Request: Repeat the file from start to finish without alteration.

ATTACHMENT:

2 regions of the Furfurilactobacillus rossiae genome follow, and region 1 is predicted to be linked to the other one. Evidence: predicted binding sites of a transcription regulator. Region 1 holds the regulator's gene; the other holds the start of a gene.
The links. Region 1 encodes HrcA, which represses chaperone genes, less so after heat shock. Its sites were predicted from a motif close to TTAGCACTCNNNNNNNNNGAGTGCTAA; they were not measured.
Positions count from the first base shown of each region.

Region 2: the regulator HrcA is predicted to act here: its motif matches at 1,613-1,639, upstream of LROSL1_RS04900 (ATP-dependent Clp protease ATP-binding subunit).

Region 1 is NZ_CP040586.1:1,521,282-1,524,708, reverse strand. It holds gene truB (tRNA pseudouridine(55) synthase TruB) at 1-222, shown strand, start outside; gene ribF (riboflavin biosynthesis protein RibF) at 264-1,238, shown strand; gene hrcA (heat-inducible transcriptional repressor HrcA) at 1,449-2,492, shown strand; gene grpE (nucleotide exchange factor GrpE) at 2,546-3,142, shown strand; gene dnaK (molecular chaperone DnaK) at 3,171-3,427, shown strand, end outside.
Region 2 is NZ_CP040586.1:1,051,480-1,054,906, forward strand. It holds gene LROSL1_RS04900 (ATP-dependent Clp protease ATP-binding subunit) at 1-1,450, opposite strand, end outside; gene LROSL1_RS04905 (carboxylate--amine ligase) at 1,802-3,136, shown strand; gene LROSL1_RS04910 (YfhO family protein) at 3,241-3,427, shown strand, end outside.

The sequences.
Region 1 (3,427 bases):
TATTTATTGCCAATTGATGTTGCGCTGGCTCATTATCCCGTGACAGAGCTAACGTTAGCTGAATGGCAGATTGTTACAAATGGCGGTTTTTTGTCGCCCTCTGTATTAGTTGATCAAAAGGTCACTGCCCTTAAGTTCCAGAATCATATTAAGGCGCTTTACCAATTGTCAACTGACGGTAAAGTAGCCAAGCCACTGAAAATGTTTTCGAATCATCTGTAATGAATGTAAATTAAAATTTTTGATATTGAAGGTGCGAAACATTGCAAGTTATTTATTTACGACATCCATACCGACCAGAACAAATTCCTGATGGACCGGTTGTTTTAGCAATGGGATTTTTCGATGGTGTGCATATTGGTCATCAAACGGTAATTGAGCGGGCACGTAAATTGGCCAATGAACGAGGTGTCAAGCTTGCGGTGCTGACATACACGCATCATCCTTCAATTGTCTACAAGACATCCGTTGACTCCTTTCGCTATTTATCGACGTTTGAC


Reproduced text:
2 regions of the Furfurilactobacillus rossiae genome follow, and region 1 is predicted to be linked to the other one. Evidence: predicted binding sites of a transcription regulator. Region 1 holds the regulator's gene; the other holds the start of a gene.
The links. Region 1 encodes HrcA, which represses chaperone genes, less so after heat shock. Its sites were predicted from a motif close to TTAGCACTCNNNNNNNNNGAGTGCTAA; they were not measured.
Positions count from the first base shown of each region.

Region 2: the regulator HrcA is predicted to act here: its motif matches at 1,613-1,639, upstream of LROSL1_RS04900 (ATP-dependent Clp protease ATP-binding subunit).

Region 1 is NZ_CP040586.1:1,521,282-1,524,708, reverse strand. It holds gene truB (tRNA pseudouridine(55) synthase TruB) at 1-222, shown strand, start outside; gene ribF (riboflavin biosynthesis protein RibF) at 264-1,238, shown strand; gene hrcA (heat-inducible transcriptional repressor HrcA) at 1,449-2,492, shown strand; gene grpE (nucleotide exchange factor GrpE) at 2,546-3,142, shown strand; gene dnaK (molecular chaperone DnaK) at 3,171-3,427, shown strand, end outside.
Region 2 is NZ_CP040586.1:1,051,480-1,054,906, forward strand. It holds gene LROSL1_RS04900 (ATP-dependent Clp protease ATP-binding subunit) at 1-1,450, opposite strand, end outside; gene LROSL1_RS04905 (carboxylate--amine ligase) at 1,802-3,136, shown strand; gene LROSL1_RS04910 (YfhO family protein) at 3,241-3,427, shown strand, end outside.

The sequences.
Region 1 (3,427 bases):
TATTTATTGCCAATTGATGTTGCGCTGGCTCATTATCCCGTGACAGAGCTAACGTTAGCTGAATGGCAGATTGTTACAAATGGCGGTTTTTTGTCGCCCTCTGTATTAGTTGATCAAAAGGTCACTGCCCTTAAGTTCCAGAATCATATTAAGGCGCTTTACCAATTGTCAACTGACGGTAAAGTAGCCAAGCCACTGAAAATGTTTTCGAATCATCTGTAATGAATGTAAATTAAAATTTTTGATATTGAAGGTGCGAAACATTGCAAGTTATTTATTTACGACATCCATACCGACCAGAACAAATTCCTGATGGACCGGTTGTTTTAGCAATGGGATTTTTCGATGGTGTGCATATTGGTCATCAAACGGTAATTGAGCGGGCACGTAAATTGGCCAATGAACGAGGTGTCAAGCTTGCGGTGCTGACATACACGCATCATCCTTCAATTGTCTACAAGACATCCGTTGACTCCTTTCGCTATTTATCGACGTTTGAC